Being assaulted in public while others turn a blind eye is an additional trauma. It wraps around the violation just done to your body and suffocates your emotional intelligence. Being assaulted in public can make us believe that the assault wasn’t a big deal, because if it was an outrage then observers should’ve been outraged.

But anger, when doused in femininity, is conditioned to be quiet. It is boiling water in a broken kettle. We don’t know that we have the right to scream.

Today, I wonder what we must do next in this slow, grueling fight against harassment. You see, to fight against sexual violence is to fight against what is normal. It is normal for women, and all other genders, to be seen as subordinate to men and suffer diverse consequences. It is normal for the legal system not to work in our favor.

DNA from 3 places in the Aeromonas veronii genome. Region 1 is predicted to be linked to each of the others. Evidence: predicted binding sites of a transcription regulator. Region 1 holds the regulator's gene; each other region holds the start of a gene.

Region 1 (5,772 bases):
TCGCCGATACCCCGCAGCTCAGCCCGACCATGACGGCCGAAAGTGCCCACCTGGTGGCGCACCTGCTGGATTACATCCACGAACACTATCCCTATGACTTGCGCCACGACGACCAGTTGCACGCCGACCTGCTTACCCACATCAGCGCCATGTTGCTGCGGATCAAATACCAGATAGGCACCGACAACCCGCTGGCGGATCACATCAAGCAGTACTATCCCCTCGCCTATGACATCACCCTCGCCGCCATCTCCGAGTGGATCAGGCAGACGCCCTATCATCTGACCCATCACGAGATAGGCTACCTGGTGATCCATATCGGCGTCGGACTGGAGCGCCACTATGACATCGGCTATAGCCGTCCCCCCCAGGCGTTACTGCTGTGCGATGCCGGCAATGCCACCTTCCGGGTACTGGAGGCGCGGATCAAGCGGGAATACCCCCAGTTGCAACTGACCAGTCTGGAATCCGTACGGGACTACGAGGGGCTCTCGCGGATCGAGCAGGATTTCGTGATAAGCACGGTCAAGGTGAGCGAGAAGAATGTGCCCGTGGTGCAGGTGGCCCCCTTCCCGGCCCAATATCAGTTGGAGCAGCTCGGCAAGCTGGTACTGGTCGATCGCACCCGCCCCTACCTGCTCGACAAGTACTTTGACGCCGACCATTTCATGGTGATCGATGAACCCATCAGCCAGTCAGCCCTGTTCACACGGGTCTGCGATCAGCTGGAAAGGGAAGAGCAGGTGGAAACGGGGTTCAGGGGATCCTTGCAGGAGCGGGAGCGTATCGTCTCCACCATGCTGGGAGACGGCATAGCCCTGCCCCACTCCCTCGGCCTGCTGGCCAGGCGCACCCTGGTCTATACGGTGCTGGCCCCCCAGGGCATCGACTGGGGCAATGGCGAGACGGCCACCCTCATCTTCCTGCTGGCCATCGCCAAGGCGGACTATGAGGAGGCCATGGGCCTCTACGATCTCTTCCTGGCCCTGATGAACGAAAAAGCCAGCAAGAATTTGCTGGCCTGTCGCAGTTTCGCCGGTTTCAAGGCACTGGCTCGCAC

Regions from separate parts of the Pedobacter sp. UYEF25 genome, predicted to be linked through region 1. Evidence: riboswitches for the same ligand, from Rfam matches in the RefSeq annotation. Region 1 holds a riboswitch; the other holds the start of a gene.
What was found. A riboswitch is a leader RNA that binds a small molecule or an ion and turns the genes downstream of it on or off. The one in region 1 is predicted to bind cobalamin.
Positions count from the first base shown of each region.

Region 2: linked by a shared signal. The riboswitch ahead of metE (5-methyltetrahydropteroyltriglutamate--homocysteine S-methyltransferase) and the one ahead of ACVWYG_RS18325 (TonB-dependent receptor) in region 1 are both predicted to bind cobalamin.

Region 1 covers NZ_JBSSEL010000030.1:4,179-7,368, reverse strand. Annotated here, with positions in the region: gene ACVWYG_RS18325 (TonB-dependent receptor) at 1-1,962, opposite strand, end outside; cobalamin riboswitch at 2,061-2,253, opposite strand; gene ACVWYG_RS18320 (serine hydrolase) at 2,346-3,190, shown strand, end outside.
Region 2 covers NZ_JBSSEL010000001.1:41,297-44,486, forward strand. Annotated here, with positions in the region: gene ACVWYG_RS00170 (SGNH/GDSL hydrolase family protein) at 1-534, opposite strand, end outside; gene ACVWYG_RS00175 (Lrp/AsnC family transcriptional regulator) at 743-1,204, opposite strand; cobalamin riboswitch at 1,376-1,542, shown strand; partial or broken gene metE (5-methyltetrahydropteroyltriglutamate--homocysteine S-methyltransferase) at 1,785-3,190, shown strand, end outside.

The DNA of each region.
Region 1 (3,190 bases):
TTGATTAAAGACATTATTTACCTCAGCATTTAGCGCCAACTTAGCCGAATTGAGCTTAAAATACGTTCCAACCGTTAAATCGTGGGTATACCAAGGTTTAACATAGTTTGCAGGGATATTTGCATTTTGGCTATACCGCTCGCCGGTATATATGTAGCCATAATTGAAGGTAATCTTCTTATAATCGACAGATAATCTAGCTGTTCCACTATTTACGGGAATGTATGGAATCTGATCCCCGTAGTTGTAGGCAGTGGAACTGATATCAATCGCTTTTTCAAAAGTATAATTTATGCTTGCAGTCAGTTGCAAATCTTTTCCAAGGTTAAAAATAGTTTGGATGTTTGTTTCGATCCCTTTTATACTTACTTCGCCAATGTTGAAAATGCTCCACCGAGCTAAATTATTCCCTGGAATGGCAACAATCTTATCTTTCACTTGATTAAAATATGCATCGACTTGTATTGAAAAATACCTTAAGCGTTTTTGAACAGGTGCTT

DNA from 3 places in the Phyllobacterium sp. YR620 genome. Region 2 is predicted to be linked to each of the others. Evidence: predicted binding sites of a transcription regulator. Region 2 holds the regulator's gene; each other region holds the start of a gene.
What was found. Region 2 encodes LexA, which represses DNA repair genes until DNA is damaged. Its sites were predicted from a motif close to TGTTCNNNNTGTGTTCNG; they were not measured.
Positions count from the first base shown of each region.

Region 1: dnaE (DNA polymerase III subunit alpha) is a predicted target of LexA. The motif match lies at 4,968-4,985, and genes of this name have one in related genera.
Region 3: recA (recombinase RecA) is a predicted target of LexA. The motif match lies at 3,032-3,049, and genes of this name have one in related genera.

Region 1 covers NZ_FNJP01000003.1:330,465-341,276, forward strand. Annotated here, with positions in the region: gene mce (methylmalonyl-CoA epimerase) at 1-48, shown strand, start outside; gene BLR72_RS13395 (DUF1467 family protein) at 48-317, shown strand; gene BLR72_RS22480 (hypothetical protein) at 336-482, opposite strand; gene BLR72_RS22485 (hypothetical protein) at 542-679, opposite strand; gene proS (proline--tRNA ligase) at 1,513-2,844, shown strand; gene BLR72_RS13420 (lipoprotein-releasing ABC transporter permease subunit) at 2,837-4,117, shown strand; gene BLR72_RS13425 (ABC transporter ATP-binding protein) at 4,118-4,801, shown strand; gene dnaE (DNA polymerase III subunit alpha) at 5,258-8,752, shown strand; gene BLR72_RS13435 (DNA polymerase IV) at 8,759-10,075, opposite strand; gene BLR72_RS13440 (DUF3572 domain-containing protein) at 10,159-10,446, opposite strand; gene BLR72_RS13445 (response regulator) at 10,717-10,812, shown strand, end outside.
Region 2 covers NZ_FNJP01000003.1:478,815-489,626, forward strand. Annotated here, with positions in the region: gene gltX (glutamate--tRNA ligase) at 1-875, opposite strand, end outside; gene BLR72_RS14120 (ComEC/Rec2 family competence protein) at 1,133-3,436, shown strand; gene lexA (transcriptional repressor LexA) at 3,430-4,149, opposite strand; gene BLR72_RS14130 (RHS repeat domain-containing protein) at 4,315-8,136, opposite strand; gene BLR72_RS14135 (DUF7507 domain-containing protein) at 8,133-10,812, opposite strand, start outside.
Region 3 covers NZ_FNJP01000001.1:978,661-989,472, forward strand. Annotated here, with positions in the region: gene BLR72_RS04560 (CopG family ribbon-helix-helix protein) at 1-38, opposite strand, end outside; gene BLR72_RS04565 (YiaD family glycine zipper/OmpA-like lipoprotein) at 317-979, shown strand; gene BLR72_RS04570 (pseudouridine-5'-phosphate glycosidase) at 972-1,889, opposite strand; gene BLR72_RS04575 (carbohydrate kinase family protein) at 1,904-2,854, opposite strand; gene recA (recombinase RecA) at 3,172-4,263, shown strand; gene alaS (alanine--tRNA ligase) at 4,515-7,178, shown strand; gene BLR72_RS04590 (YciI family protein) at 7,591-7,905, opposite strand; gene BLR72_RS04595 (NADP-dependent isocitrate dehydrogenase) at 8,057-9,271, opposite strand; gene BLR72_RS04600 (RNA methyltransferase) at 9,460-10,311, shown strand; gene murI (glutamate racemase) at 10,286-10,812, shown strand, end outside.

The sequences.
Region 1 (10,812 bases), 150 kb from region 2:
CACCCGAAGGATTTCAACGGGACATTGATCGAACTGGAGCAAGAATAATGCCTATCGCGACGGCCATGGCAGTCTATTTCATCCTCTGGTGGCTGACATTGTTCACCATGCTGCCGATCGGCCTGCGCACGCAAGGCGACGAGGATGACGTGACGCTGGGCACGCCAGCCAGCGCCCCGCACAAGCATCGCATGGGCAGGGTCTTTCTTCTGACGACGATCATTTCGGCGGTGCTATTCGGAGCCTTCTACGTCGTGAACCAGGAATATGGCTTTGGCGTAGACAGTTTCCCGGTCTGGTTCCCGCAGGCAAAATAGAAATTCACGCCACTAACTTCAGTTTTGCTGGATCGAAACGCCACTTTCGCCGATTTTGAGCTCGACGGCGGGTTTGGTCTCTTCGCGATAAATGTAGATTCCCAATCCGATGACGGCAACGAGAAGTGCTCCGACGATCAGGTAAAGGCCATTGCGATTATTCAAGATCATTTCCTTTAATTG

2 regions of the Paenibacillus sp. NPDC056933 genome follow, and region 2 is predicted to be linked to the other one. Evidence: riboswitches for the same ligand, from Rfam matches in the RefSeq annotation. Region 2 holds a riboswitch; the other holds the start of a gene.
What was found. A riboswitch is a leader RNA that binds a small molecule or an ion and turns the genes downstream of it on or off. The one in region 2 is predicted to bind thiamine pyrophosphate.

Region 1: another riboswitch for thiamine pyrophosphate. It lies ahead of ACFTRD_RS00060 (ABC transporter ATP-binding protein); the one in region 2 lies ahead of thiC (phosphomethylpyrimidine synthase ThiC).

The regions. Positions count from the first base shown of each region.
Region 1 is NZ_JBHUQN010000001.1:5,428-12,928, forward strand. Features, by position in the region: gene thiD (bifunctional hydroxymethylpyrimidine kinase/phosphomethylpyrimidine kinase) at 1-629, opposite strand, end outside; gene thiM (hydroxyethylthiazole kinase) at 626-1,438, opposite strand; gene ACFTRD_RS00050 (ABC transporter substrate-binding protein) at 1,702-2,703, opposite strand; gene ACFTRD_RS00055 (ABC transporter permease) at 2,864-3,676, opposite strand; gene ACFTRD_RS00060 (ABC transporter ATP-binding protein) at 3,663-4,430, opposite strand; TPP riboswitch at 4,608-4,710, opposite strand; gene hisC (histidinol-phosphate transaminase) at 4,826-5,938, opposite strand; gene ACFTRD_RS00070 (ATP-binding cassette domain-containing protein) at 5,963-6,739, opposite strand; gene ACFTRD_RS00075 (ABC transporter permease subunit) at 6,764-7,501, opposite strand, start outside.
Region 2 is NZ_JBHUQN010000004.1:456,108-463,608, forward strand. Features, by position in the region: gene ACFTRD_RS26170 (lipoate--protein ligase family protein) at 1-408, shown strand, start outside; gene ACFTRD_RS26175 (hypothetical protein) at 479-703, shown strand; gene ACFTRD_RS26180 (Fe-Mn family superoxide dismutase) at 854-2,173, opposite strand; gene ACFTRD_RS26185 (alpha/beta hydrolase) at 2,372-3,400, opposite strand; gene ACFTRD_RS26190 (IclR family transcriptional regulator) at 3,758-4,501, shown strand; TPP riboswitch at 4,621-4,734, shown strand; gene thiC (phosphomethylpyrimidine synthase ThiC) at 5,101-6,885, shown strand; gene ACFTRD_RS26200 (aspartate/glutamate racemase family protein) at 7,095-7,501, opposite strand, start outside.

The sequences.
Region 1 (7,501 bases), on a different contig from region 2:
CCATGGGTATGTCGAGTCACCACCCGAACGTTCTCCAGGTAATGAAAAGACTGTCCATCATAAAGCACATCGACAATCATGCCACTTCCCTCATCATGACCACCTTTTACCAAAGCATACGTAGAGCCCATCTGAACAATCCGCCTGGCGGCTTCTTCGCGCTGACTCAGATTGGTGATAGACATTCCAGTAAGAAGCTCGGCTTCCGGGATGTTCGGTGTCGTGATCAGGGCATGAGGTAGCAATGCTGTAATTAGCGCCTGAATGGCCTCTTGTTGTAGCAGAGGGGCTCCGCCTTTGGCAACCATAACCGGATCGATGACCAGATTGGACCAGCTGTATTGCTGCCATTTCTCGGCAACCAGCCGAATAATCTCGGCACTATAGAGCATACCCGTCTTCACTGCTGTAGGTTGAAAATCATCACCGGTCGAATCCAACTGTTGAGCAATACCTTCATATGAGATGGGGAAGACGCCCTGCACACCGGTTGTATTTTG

I even see it becoming normal to read personal essays like this one and interpret them as run-of-the-mill rather than necessary or urgent.

Our activism, big and small, gets lost in what is morphing into a new normal: injustice happens, people shout, and then society moves onto the next one. We shake our heads, we agree that “something has to change!” But we don’t actually challenge the roots of what is insidiously normal.

By reading this carnage on a regular basis — are you desensitized to my trauma? Do you actually care?

Here is the truth: as a thirty-year-old woman, I still need to read stories from survivors brave enough to speak. I need to know that these people are still in my corner because I will be harassed again even though I’m an empowered adult who trains in martial arts.